But how many other long-term knitters have tapered back their buying because they have a lot of patterns already? The value argument is pretty important, but maybe only if you feel like your pattern collection isn't big enough yet.

Carol said...

Yup, excellent point. I have found that my yarn buying has tapered off for that reason. I probably look at books a bit differently from many knitters because I find looking at knitwear inspirational. I love to see how different people put their own spin on things and I find it spurs me on to be more creative. So I probably have an extra incentive to purchase books compared to most. But I am assuming that if you have become more selective about book purchasing, you would be more likely to purchase a book if you didn't already own some of the patterns in some form?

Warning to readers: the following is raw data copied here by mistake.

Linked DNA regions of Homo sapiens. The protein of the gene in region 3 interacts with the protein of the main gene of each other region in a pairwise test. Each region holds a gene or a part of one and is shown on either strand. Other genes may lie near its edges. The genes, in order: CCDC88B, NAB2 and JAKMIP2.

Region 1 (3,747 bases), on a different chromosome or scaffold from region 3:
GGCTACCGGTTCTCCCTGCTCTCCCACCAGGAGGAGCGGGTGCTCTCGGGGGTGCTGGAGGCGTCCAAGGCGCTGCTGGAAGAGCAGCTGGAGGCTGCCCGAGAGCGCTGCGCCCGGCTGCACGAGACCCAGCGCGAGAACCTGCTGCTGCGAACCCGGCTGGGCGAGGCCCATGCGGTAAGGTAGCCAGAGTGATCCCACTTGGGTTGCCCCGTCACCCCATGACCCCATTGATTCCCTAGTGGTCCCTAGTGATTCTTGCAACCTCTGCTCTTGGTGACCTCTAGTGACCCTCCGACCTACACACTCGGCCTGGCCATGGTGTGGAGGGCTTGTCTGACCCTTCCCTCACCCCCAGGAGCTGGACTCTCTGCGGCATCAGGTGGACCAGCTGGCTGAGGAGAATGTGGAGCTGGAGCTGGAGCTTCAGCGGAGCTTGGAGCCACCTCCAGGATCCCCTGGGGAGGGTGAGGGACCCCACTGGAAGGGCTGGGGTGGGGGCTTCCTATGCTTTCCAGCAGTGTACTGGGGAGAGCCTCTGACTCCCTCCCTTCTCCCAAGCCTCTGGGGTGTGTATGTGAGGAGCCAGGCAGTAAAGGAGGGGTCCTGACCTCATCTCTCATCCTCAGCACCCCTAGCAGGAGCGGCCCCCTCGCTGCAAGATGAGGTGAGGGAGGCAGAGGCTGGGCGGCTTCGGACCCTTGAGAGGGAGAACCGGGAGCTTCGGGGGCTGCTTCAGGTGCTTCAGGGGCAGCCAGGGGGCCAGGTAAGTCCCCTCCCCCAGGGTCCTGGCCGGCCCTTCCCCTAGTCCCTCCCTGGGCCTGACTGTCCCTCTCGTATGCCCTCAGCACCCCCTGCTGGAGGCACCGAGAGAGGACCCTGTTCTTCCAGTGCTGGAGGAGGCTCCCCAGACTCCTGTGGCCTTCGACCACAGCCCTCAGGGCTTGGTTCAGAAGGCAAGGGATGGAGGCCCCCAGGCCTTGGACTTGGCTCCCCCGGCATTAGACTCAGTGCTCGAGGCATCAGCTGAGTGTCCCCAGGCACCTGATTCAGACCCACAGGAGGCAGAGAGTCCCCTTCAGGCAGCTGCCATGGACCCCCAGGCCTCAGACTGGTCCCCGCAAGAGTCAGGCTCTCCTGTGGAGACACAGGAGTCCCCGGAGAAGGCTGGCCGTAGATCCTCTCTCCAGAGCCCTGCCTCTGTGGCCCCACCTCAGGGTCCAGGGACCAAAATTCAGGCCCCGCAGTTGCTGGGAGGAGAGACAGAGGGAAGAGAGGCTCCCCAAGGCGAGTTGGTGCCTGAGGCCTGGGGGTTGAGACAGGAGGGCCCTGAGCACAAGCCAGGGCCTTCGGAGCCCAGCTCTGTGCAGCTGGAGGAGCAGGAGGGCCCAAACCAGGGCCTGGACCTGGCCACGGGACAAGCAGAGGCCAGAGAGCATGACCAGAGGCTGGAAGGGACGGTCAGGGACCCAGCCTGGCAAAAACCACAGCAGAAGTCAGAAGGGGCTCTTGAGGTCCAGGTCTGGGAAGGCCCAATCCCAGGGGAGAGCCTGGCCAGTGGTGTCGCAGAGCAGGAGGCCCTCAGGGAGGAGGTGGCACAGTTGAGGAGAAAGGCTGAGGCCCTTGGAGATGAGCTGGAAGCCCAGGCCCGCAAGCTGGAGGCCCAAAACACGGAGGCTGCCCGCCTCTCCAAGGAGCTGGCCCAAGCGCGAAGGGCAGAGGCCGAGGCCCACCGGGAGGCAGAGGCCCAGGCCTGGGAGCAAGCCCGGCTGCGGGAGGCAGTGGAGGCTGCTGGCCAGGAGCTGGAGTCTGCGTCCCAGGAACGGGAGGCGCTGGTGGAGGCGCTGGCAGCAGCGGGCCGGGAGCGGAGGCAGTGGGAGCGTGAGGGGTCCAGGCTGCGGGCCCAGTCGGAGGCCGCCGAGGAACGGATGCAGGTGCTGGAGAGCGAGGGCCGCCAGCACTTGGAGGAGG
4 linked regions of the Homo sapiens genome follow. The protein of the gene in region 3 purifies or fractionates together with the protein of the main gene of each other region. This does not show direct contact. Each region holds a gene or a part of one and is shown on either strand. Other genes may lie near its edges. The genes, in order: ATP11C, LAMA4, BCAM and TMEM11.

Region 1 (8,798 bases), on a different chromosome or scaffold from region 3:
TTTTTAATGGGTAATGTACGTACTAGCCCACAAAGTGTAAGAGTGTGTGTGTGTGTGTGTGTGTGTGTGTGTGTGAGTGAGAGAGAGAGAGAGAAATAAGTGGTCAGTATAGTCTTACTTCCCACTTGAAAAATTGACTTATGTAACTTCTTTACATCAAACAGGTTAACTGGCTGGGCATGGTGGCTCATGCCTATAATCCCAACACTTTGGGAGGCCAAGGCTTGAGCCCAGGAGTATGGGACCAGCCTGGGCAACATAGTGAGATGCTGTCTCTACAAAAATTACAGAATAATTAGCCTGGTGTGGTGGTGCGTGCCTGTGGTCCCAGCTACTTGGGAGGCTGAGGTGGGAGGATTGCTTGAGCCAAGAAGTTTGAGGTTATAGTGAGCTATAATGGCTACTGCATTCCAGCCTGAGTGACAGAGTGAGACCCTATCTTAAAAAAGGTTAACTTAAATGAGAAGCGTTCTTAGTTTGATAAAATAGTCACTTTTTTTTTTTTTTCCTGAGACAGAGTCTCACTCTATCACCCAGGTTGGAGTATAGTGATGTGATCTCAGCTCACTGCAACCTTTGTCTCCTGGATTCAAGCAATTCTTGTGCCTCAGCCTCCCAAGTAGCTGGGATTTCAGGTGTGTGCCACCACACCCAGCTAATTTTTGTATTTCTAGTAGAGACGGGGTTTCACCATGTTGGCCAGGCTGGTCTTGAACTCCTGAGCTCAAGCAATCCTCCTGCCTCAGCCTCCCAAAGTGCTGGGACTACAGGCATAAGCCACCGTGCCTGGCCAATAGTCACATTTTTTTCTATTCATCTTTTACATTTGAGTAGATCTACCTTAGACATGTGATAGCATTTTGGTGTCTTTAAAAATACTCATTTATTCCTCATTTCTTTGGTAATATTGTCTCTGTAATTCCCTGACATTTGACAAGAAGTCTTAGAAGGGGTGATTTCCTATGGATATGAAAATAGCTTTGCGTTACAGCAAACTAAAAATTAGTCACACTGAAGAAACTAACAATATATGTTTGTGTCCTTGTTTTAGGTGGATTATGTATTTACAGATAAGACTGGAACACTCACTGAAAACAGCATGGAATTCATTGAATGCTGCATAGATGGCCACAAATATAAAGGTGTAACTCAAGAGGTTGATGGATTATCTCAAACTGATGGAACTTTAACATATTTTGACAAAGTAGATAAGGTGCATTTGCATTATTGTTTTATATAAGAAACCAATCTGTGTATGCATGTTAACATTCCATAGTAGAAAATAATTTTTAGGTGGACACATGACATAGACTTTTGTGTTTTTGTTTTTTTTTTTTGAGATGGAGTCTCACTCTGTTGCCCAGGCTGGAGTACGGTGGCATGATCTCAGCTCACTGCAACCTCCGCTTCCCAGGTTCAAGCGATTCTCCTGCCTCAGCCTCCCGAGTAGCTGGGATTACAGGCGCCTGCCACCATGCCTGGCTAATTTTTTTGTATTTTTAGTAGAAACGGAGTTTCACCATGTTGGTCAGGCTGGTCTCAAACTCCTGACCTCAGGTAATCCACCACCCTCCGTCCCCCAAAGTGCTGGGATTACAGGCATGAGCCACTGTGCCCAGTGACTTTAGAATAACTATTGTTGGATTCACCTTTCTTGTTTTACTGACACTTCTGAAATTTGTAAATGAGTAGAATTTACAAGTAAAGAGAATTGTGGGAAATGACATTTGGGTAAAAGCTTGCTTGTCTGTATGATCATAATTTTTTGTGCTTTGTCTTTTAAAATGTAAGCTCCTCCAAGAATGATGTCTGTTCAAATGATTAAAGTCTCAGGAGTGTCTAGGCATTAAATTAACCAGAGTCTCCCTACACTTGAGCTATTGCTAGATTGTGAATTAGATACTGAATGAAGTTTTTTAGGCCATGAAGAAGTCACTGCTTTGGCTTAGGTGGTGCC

Anonymous said...

I am in publishing not related to knitting. Personally if the compilation has more than 5 patterns that I like, good sizing I am going to buy the book. I love when they include other designs that I haven't seen, makes me want the book more. I can't imagine that adding two more interesting patterns will raise a book cost so significantly that a buyer will be turned off. I often wonder why compilations by various magazines and companies didn't do it. I thought it was very short sighted.

Now with epubs, self pubs, it is going to be very interesting over the next few months/years. I am betting, more independent designers are going to this route rather than with a traditional magazine or publisher. They will establish a name, following, and publish patterns that hopefully will touch a nerve then everyone is knitting it. They have control, they have the income. Very interesting indeed. As a consumer who might like just one, if I can buy just that pattern I am happy if not, I can wait until it is a single pattern download, if I haven't gotten it already.